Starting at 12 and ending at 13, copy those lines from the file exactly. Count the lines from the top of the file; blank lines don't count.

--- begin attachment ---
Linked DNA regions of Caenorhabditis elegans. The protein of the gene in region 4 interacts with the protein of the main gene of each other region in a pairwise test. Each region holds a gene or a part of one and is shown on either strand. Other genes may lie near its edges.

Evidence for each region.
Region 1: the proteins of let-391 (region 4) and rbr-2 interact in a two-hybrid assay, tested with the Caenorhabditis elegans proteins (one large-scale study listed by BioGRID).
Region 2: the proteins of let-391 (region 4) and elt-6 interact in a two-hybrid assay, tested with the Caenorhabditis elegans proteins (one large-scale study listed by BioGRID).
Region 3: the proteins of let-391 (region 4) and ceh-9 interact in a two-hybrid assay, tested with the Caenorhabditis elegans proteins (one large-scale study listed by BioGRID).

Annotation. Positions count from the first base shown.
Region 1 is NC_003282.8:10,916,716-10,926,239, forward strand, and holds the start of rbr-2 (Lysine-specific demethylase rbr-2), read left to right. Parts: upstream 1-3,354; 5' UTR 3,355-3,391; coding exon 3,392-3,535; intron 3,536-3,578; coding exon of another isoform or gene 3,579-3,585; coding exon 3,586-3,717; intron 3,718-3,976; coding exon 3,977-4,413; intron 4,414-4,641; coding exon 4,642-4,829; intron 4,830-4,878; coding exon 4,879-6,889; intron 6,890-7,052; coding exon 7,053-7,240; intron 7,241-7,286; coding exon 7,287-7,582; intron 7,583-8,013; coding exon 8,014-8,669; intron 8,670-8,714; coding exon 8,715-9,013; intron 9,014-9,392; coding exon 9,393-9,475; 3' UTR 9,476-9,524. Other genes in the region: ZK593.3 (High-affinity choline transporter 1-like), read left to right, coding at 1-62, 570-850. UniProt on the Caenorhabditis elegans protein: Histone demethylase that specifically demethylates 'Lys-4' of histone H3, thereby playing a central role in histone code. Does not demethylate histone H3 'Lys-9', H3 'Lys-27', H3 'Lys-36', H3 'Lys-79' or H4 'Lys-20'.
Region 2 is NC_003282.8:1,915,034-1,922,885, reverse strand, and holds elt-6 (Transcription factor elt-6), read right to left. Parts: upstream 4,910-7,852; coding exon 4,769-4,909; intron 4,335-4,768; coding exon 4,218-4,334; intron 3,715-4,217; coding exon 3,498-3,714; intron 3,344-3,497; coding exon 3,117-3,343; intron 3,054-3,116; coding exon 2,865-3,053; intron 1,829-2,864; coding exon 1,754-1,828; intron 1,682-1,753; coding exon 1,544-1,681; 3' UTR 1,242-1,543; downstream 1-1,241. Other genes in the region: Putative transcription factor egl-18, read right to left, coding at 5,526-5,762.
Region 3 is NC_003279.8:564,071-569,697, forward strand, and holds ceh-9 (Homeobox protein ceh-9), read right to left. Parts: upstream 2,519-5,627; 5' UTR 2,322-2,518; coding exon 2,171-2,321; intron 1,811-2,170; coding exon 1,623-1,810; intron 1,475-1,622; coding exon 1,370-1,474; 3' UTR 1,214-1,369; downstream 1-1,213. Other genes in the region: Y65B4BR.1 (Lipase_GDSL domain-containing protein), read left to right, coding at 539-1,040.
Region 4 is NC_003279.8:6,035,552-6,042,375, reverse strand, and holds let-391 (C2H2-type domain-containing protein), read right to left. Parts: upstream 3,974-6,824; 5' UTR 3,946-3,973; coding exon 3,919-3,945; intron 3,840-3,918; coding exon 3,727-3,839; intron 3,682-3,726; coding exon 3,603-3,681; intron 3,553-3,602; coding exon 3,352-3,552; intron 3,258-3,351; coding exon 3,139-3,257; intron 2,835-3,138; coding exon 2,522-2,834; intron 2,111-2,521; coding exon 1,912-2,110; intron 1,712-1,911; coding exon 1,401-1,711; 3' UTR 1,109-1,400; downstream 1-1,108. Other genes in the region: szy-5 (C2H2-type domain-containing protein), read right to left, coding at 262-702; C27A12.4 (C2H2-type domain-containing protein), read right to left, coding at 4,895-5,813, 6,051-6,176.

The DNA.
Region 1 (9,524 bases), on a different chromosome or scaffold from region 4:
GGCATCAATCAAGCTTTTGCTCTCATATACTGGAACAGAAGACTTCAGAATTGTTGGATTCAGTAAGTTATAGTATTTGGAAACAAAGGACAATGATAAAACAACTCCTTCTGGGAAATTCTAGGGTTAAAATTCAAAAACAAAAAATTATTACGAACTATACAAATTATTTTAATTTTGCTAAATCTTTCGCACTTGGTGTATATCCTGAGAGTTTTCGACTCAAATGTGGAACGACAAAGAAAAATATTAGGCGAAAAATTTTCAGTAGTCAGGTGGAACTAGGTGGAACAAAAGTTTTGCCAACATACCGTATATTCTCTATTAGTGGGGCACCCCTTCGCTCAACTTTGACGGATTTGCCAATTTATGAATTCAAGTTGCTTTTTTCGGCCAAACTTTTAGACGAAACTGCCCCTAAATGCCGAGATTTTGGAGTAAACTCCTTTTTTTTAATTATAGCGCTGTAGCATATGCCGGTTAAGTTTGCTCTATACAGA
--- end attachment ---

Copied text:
Region 1 (9,524 bases), on a different chromosome or scaffold from region 4:
GGCATCAATCAAGCTTTTGCTCTCATATACTGGAACAGAAGACTTCAGAATTGTTGGATTCAGTAAGTTATAGTATTTGGAAACAAAGGACAATGATAAAACAACTCCTTCTGGGAAATTCTAGGGTTAAAATTCAAAAACAAAAAATTATTACGAACTATACAAATTATTTTAATTTTGCTAAATCTTTCGCACTTGGTGTATATCCTGAGAGTTTTCGACTCAAATGTGGAACGACAAAGAAAAATATTAGGCGAAAAATTTTCAGTAGTCAGGTGGAACTAGGTGGAACAAAAGTTTTGCCAACATACCGTATATTCTCTATTAGTGGGGCACCCCTTCGCTCAACTTTGACGGATTTGCCAATTTATGAATTCAAGTTGCTTTTTTCGGCCAAACTTTTAGACGAAACTGCCCCTAAATGCCGAGATTTTGGAGTAAACTCCTTTTTTTTAATTATAGCGCTGTAGCATATGCCGGTTAAGTTTGCTCTATACAGA